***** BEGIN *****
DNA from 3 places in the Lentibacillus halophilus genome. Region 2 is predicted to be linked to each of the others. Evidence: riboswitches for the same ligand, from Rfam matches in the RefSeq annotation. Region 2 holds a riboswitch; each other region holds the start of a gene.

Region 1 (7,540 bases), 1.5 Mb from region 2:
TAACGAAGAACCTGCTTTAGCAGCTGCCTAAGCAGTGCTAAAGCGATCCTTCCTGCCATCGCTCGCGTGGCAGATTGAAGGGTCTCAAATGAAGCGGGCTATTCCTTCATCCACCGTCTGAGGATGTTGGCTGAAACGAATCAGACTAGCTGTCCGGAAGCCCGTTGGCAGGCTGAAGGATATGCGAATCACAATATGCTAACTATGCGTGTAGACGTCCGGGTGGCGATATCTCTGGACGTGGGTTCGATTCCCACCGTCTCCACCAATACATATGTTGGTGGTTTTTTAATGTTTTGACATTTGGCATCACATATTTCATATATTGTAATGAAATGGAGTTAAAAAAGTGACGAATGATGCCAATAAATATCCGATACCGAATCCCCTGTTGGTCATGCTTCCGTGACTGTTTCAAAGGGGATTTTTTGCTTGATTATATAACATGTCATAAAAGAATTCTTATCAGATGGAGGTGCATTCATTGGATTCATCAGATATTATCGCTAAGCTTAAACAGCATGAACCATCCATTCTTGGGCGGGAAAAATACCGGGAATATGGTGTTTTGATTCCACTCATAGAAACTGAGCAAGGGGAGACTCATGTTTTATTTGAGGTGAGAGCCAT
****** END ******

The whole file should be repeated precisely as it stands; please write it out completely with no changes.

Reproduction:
DNA from 3 places in the Lentibacillus halophilus genome. Region 2 is predicted to be linked to each of the others. Evidence: riboswitches for the same ligand, from Rfam matches in the RefSeq annotation. Region 2 holds a riboswitch; each other region holds the start of a gene.

Region 1 (7,540 bases), 1.5 Mb from region 2:
TAACGAAGAACCTGCTTTAGCAGCTGCCTAAGCAGTGCTAAAGCGATCCTTCCTGCCATCGCTCGCGTGGCAGATTGAAGGGTCTCAAATGAAGCGGGCTATTCCTTCATCCACCGTCTGAGGATGTTGGCTGAAACGAATCAGACTAGCTGTCCGGAAGCCCGTTGGCAGGCTGAAGGATATGCGAATCACAATATGCTAACTATGCGTGTAGACGTCCGGGTGGCGATATCTCTGGACGTGGGTTCGATTCCCACCGTCTCCACCAATACATATGTTGGTGGTTTTTTAATGTTTTGACATTTGGCATCACATATTTCATATATTGTAATGAAATGGAGTTAAAAAAGTGACGAATGATGCCAATAAATATCCGATACCGAATCCCCTGTTGGTCATGCTTCCGTGACTGTTTCAAAGGGGATTTTTTGCTTGATTATATAACATGTCATAAAAGAATTCTTATCAGATGGAGGTGCATTCATTGGATTCATCAGATATTATCGCTAAGCTTAAACAGCATGAACCATCCATTCTTGGGCGGGAAAAATACCGGGAATATGGTGTTTTGATTCCACTCATAGAAACTGAGCAAGGGGAGACTCATGTTTTATTTGAGGTGAGAGCCAT